Tense negotiations ahead of the release of the “definitive” assessment of how much Irish financial institutions need were continuing down to the wire of Thursday’s release of the true scale of Irish banking liabilities.
Ministers are pushing the European Central Bank to allow them to find some of this money by reducing payments to bondholders and reduce the amount of the €67.5bn EU-IMF loan needed.
While the €18bn figure is at the lower end of forecasts, it will mean a total of €64bn of taxpayers’ money being injected into the banks.
The move came as a possible multi-billion euro “debt forgiveness” package for the 100,000 families now facing being locked-into escalating mortgage areas emerged as a major political option.
Housing Minister Willie Penrose said that debt forgiveness could not be ruled out as an option, but that the stress-test figures need to be assessed first.
“It’s going to be an area that will have to be considered, but I cannot pre-judge the stress tests,” he said.
Senior Government backbencher Ciaran Lynch, who crafted much of Labour’s policy in mortgage crisis relief which was subsequently included in the Programme for Government, said debt forgiveness was “going to have to be seriously considered,” with at least part of mortgages being written off at a cost of billions of euro.
Ciaran Phelan, chief executive of the Irish Brokers’ Association, said short-term assistance like deferring and reducing payments was not a long-term solution as many people who bought during the boom now had mortgages twice the value of their properties.
“Debt forgiveness is a very emotive term, we’re not sure that’s a solution in itself, it might be something that needs to be looked at. Cognisance has to be given to people who bought at the height of a property bubble,” he said.
Agriculture Minister Simon Coveney said debt forgiveness could not be “ruled in or ruled out” until the stress test figures were assessed, but warned that the taxpayer would still foot the bill for any such relieving of private mortgage debt.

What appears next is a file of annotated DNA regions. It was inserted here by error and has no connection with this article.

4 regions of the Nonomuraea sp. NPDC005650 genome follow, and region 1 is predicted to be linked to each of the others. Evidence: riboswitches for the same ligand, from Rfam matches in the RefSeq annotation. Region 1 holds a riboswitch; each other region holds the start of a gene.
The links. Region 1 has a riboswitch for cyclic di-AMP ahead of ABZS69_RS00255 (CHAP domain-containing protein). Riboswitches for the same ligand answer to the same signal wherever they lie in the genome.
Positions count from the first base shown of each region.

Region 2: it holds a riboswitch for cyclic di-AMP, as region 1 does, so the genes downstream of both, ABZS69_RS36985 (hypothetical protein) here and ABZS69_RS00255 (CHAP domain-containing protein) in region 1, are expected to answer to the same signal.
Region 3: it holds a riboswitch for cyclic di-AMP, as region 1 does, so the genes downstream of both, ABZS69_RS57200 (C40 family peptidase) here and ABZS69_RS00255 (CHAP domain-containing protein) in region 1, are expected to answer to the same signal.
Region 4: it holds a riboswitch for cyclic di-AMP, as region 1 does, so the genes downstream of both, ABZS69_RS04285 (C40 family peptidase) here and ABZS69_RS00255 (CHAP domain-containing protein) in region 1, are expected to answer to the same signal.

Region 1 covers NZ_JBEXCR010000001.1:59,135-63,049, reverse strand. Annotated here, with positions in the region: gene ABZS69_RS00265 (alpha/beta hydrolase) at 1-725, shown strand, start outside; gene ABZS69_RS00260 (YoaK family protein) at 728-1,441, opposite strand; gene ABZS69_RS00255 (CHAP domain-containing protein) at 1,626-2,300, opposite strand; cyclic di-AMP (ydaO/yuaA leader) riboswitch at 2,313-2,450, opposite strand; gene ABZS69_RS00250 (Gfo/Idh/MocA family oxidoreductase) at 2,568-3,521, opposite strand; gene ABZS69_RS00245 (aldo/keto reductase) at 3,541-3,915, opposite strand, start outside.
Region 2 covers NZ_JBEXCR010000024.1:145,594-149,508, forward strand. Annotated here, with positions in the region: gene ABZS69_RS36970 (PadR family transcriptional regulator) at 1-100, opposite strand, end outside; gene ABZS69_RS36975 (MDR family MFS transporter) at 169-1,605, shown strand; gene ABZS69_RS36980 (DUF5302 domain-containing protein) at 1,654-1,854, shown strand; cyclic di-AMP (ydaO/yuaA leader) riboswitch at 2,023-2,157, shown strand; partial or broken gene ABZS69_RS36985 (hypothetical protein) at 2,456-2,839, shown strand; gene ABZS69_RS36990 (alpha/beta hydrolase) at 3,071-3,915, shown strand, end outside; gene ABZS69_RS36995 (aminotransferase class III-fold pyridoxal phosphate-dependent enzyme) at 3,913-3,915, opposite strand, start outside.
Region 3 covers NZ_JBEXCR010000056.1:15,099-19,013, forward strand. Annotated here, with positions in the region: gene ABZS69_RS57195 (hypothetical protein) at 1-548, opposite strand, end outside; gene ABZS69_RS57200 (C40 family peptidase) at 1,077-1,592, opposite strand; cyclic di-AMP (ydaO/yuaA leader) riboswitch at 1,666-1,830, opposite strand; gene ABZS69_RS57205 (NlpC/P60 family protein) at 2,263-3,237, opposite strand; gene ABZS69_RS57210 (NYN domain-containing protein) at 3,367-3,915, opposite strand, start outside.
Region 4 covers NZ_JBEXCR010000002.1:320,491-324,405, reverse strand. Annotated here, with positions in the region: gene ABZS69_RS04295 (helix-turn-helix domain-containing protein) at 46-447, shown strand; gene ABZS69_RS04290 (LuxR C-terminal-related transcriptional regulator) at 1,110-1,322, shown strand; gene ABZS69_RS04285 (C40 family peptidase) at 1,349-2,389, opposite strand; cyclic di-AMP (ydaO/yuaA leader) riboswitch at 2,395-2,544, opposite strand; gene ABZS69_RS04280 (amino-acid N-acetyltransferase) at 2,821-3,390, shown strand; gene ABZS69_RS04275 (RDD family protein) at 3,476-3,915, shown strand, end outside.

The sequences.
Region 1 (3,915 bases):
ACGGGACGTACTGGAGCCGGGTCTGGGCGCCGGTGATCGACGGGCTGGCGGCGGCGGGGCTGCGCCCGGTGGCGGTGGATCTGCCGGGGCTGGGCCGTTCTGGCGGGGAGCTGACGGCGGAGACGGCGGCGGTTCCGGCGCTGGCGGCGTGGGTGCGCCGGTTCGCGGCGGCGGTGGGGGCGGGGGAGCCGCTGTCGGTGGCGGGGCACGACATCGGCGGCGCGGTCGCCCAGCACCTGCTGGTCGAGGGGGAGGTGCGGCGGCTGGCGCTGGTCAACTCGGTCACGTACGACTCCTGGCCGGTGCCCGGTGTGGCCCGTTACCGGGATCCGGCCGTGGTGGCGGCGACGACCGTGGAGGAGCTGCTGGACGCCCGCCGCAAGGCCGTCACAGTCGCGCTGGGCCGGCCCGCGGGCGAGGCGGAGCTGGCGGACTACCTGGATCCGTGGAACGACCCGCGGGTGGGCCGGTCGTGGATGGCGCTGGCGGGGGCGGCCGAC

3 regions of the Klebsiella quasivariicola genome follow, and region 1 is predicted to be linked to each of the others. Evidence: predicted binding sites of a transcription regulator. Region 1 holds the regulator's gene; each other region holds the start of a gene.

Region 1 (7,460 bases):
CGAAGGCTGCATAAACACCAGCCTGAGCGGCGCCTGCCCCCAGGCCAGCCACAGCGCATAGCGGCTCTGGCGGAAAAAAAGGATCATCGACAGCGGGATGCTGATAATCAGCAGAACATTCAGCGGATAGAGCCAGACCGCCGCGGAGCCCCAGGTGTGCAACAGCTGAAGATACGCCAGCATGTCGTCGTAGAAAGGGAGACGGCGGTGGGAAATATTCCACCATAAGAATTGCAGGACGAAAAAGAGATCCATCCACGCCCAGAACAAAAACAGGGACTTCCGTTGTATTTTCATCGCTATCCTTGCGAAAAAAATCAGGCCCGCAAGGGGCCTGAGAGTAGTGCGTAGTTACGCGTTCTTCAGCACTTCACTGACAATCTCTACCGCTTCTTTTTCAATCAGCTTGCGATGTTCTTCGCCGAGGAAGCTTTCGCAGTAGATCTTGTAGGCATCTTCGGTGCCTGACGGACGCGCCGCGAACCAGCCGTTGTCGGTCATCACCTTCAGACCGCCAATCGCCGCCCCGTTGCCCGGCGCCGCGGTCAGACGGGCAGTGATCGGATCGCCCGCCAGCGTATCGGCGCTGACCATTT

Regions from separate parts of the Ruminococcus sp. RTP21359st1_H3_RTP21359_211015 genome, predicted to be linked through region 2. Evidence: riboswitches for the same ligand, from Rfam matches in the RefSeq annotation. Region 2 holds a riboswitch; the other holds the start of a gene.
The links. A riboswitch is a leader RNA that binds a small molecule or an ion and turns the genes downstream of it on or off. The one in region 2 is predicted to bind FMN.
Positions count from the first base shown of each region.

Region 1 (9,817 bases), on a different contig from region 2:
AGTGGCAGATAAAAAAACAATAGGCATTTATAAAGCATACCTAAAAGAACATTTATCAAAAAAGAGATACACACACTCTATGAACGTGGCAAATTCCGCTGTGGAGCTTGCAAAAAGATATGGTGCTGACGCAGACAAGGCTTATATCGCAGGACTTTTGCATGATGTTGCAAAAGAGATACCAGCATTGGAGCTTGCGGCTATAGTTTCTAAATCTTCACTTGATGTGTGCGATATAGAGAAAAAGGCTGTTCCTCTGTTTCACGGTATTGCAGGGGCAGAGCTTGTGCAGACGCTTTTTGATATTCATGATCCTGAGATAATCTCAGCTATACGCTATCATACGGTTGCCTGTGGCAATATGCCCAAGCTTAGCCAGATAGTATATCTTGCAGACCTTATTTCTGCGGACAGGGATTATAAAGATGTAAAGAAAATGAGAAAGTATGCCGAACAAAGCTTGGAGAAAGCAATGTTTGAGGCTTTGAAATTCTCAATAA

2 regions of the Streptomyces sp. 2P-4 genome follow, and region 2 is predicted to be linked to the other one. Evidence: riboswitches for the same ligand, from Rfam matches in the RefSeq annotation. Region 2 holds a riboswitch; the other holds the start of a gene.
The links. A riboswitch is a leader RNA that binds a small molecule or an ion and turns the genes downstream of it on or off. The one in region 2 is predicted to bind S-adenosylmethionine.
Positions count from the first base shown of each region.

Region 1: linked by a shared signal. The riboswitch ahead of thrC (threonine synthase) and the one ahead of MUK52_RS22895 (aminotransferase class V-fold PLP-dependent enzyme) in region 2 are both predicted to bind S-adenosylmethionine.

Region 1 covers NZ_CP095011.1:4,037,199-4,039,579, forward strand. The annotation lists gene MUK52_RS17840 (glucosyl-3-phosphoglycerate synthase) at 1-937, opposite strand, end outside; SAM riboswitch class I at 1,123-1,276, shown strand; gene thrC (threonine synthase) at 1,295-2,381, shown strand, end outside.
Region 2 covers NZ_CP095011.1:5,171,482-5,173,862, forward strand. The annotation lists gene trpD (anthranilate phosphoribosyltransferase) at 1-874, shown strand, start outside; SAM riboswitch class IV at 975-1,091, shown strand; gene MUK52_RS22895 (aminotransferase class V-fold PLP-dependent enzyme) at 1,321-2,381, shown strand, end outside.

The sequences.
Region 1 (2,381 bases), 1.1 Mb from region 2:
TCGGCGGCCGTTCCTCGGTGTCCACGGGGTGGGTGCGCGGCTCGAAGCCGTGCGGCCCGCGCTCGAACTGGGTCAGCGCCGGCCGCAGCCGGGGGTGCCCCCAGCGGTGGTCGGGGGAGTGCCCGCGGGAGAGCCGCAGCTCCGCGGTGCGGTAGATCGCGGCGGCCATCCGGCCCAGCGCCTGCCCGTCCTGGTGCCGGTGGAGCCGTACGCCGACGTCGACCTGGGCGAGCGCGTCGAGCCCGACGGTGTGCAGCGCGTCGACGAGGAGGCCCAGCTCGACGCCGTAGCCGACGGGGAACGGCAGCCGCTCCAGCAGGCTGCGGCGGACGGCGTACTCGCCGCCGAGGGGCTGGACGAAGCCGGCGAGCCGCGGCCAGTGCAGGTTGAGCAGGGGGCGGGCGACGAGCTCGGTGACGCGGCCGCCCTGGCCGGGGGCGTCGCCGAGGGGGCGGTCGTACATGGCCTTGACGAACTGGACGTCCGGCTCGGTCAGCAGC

Any burden-sharing is likely to be confined to bondholders of Anglo Irish Bank and the Irish Nationwide Building Society, both of which are being wound up.
Discussions were also centring on what assets Allied Irish Bank and Bank of Ireland would have to sell off. Both banks have already identified their core and non-core assets in plans submitted to the Central Bank earlier this month.
The Government is anxious for the now mostly nationalised banks to hold onto some of what might be seen as non-core assets, such as some loans, as they believe they could make the banks more attractive to would-be purchasers.
The bank’s British operations would be hived off and the ECB, IMF and European Commission is being asked to agree that these do not have to be sold immediately but can be held until the potential price for them improves.
The timeline for how long they can be held onto has yet to be agreed. The ECB needs to be convinced that these assets will be sold and that the size of the country’s banking sector is severely reduced. If, as expected, the stress tests show that the four Irish banks, AIB, BoI, Irish Permanent and EBS, need €18bn in new capital, the full sum will need to be injected almost immediately.
The ECB is reported to be agreeable to provide medium-term funding for the Irish banks, stretching out over the next seven years to replace the current emergency funding, renewed every two weeks. Reports from the ECB say that this mechanism will be available to eurozone banks.
Meanwhile, it emerged last night that the abolition of mortgage interest relief — worth €30,000 or more to first-time buyers — will not go ahead in June and looks likely to remain until the end of the year at least.